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YOUR HOME, YOUR DEED, YOUR LEGACY: ENSURING COMMUNITY STABILITY IN BALTIMORE CITY THROUGH LEGAL SERVICES

By Olivia R. Holcombe-Volke (olivia@elvilleassociates.com), Partner, Elville & Associates, P.C. and Richard (Ricky) Adams (radams@rosenbergmartin.com), Associate, Rosenberg Martin Greenberg, LLP1 Understanding the intricacies and applications of estate planning and administration, and how it may impact individuals and families, is important for all adults2, regardless of age or level of wealth. Complicated issues may arise – and often do – regardless of how much wealth is at stake. These complications are much more likely when there is a lack of proper estate planning. More important than considerations of wealth or the financial value of an asset is whether one’s wishes are followed. Estate planning helps control asset and health management decisions while alive, set forth end-of-life wishes, and ultimately dictate how one’s estate is administered and assets are distributed upon death. Proper planning and awareness of the options can help ensure peace of mind during life, and simplify the process after death, which is equally important to people at all asset levels.

It is common, particularly in Baltimore City, for homeowners to die without an estate plan to dictate what happens to their house, and for the surviving family members to fail to have the necessary information, awareness and funds to administer the deceased homeowner’s estate. These factors often result in situations where the intended or default beneficiary of the house – often a family member who has been living there for years – is not the owner of record, and is therefore ineligible for certain property tax exemptions and home repair assistance. For low-income individuals, this can be particularly devastating, at worst resulting in the complete loss of the property through tax sale. Planning for the transfer of ownership to the next generation (or whomever the intended beneficiaries may be), and ensuring such transfer of ownership actually takes place after someone dies, is vital for the stability of families and communities.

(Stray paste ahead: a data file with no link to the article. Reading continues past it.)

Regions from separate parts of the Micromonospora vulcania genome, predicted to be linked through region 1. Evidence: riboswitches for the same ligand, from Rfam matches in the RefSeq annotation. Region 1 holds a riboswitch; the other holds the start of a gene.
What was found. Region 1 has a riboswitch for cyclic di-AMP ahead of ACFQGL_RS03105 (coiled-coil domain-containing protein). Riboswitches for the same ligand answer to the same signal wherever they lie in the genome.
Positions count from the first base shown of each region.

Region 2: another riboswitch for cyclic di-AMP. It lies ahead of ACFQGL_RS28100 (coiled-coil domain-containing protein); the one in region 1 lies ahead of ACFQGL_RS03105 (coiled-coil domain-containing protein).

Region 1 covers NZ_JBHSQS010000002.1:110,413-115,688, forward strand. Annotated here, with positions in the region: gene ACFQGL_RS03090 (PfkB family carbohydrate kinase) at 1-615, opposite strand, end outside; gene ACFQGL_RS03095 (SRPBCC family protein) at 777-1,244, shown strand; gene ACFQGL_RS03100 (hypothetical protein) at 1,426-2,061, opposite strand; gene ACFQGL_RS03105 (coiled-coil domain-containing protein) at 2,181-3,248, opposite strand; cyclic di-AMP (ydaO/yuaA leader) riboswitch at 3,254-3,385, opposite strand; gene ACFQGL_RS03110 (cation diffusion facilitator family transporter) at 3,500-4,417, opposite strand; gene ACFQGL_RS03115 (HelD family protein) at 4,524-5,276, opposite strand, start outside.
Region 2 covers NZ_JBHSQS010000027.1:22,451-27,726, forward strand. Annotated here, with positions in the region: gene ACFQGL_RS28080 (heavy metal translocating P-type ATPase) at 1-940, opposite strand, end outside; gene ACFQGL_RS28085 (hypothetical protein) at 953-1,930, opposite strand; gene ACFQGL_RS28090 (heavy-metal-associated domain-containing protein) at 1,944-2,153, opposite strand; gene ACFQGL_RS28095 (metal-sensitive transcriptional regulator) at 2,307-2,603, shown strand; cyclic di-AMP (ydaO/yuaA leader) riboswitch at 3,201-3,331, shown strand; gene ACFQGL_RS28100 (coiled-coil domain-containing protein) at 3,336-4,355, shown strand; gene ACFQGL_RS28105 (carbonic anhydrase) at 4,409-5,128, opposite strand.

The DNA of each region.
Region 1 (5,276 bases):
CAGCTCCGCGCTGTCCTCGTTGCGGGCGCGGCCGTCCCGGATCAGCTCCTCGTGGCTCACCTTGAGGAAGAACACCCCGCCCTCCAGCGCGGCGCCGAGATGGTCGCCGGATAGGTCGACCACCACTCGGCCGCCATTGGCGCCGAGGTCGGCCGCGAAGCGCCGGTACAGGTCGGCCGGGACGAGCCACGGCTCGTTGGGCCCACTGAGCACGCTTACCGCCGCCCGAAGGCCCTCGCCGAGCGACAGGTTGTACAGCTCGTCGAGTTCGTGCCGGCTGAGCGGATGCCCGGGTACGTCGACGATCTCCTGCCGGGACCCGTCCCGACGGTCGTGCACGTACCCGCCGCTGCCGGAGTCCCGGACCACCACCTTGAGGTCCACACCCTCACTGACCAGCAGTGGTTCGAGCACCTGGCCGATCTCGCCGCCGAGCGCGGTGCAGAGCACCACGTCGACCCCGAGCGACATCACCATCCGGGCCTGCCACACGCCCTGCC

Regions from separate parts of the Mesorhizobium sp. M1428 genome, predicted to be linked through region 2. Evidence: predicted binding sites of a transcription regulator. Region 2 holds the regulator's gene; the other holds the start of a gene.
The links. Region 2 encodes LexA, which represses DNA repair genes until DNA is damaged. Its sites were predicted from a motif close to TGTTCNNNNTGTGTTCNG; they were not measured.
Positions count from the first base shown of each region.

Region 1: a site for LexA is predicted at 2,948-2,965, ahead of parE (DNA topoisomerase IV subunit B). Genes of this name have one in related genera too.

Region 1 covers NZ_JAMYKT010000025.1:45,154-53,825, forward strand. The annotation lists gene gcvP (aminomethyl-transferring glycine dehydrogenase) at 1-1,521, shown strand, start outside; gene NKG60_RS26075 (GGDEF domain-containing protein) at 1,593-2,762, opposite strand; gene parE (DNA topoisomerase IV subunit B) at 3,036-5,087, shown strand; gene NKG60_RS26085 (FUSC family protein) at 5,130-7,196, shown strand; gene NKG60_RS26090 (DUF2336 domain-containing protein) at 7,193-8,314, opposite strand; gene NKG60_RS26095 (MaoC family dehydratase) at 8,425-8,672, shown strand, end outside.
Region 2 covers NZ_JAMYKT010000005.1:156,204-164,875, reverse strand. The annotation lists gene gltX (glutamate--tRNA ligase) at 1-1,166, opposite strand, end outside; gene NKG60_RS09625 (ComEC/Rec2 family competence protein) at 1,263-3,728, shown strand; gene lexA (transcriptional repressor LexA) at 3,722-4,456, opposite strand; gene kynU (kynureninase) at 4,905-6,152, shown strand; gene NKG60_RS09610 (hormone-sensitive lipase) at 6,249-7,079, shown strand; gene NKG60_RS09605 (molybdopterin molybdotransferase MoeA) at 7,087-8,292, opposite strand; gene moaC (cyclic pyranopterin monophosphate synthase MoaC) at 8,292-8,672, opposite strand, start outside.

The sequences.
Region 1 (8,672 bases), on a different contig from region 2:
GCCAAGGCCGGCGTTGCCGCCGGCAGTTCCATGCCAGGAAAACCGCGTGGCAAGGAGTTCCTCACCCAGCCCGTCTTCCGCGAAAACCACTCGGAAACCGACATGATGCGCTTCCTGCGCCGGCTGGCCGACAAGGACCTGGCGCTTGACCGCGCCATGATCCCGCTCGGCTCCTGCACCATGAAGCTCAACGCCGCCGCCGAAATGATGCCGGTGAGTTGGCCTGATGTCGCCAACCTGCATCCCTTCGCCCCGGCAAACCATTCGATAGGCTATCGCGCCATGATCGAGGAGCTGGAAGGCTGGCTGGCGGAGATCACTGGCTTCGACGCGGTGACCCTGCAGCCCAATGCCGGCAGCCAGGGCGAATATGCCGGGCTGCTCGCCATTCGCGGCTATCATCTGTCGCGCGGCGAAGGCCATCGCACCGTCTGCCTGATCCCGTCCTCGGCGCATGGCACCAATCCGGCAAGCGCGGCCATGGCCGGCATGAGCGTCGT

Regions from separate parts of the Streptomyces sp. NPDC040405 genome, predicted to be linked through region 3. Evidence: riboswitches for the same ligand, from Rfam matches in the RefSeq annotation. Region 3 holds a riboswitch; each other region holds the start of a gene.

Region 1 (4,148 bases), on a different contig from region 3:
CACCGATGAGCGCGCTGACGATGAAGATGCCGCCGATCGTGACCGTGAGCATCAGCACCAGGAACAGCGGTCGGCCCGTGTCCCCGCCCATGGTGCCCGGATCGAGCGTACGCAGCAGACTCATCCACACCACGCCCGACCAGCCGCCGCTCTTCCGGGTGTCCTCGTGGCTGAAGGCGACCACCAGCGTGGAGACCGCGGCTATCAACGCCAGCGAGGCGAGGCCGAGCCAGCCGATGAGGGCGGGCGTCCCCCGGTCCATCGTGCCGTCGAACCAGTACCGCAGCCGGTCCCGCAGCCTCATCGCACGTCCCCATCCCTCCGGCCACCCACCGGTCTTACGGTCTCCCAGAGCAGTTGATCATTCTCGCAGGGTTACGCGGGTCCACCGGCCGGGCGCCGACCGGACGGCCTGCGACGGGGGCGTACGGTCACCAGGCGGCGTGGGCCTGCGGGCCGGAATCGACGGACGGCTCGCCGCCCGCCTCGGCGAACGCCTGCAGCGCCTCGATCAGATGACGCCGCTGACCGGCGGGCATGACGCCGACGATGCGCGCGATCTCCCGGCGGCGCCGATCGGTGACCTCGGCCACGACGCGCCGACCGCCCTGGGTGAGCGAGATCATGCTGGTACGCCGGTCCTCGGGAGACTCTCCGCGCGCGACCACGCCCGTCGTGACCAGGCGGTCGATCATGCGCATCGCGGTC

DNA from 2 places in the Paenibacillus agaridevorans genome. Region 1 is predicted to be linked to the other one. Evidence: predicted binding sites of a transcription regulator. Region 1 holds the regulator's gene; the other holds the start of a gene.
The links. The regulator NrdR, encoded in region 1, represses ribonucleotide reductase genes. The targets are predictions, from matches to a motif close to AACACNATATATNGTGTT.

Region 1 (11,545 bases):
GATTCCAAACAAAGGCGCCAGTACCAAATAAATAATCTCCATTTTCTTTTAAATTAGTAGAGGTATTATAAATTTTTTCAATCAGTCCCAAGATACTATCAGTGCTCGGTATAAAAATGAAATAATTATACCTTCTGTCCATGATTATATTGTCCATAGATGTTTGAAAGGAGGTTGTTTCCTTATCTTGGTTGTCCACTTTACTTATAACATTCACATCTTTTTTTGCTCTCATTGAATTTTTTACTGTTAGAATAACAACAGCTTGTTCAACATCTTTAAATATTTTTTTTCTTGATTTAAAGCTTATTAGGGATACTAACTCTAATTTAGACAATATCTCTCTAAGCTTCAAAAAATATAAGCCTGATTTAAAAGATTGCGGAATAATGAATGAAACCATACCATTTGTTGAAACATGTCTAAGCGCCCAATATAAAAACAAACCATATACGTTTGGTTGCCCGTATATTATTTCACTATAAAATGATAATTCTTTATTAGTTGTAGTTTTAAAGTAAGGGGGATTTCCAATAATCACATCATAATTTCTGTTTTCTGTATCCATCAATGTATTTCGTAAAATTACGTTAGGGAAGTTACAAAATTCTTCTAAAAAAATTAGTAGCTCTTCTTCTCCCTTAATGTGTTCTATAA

One of the biggest issues that can result from a lack of estate planning, and, often, the corresponding lack of estate administration, is the legal ownership of property, and the impact this can have on the stability of local communities. This is especially true for real property.

PLANNING FOR LIFE AND AFTER DEATH

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The first step is to prepare a list of assets, how they are titled, and their current value. Beneficiary designations should also be included. It is also important to create a list of debts and liabilities,

The authors are Maryland Volunteer Lawyers Service CAN (Community Advocacy Network) members. For the purposes of this article, anyone 18 or older.

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Profile for Maryland State Bar Association

The Advocate | Spring 2019  

The Advocate | Spring 2019  

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